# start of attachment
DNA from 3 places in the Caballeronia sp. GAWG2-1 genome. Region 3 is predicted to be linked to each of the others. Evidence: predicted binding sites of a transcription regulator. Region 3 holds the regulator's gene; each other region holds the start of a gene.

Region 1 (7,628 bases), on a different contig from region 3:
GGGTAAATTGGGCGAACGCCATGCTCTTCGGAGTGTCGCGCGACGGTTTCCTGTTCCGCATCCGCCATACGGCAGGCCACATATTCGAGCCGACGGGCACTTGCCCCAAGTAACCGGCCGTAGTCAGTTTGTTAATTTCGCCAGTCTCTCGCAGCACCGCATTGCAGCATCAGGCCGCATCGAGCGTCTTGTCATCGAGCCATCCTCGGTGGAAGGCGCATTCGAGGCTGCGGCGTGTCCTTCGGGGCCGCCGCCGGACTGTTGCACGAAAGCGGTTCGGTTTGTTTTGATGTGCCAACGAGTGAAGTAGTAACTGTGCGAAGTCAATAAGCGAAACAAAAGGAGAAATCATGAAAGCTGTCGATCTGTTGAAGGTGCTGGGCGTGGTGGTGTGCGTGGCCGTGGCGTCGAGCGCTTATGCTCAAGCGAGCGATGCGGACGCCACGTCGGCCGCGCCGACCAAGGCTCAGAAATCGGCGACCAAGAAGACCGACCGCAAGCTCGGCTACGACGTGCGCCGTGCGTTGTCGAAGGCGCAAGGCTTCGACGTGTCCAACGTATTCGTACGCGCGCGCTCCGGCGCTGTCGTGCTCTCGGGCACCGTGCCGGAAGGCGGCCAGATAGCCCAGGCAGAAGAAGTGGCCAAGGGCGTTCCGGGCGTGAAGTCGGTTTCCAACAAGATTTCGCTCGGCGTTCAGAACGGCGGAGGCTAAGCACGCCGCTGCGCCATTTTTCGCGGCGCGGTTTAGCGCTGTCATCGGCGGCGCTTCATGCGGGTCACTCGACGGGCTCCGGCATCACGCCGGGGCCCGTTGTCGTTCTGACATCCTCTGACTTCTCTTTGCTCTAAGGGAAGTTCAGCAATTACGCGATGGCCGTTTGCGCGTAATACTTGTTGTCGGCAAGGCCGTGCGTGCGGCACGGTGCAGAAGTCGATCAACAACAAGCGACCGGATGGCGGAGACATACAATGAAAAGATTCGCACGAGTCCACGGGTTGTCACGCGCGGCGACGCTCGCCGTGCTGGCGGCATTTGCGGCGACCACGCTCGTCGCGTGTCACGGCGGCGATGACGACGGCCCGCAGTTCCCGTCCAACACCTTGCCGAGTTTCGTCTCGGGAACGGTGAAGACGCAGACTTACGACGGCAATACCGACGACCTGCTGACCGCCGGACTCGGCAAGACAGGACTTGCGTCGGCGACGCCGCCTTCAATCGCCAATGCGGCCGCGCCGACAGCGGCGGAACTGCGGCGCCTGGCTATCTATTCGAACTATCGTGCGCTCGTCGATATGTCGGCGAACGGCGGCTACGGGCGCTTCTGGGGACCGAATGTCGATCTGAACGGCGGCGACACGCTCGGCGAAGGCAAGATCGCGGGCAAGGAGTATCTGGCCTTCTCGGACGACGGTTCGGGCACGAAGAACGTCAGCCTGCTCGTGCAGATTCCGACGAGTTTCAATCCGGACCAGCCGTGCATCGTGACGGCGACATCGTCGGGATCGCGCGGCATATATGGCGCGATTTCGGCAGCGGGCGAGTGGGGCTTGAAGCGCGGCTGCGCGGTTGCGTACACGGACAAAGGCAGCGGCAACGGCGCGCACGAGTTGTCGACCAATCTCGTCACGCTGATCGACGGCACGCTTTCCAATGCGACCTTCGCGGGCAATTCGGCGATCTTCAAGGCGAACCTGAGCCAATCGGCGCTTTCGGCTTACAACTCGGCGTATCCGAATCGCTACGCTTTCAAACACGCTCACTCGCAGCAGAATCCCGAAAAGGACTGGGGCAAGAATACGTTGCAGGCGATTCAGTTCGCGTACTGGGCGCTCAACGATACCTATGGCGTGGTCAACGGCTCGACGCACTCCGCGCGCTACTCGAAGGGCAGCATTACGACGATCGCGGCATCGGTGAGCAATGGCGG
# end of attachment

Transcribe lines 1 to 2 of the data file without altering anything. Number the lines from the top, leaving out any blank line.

DNA from 3 places in the Caballeronia sp. GAWG2-1 genome. Region 3 is predicted to be linked to each of the others. Evidence: predicted binding sites of a transcription regulator. Region 3 holds the regulator's gene; each other region holds the start of a gene.

Region 1 (7,628 bases), on a different contig from region 3: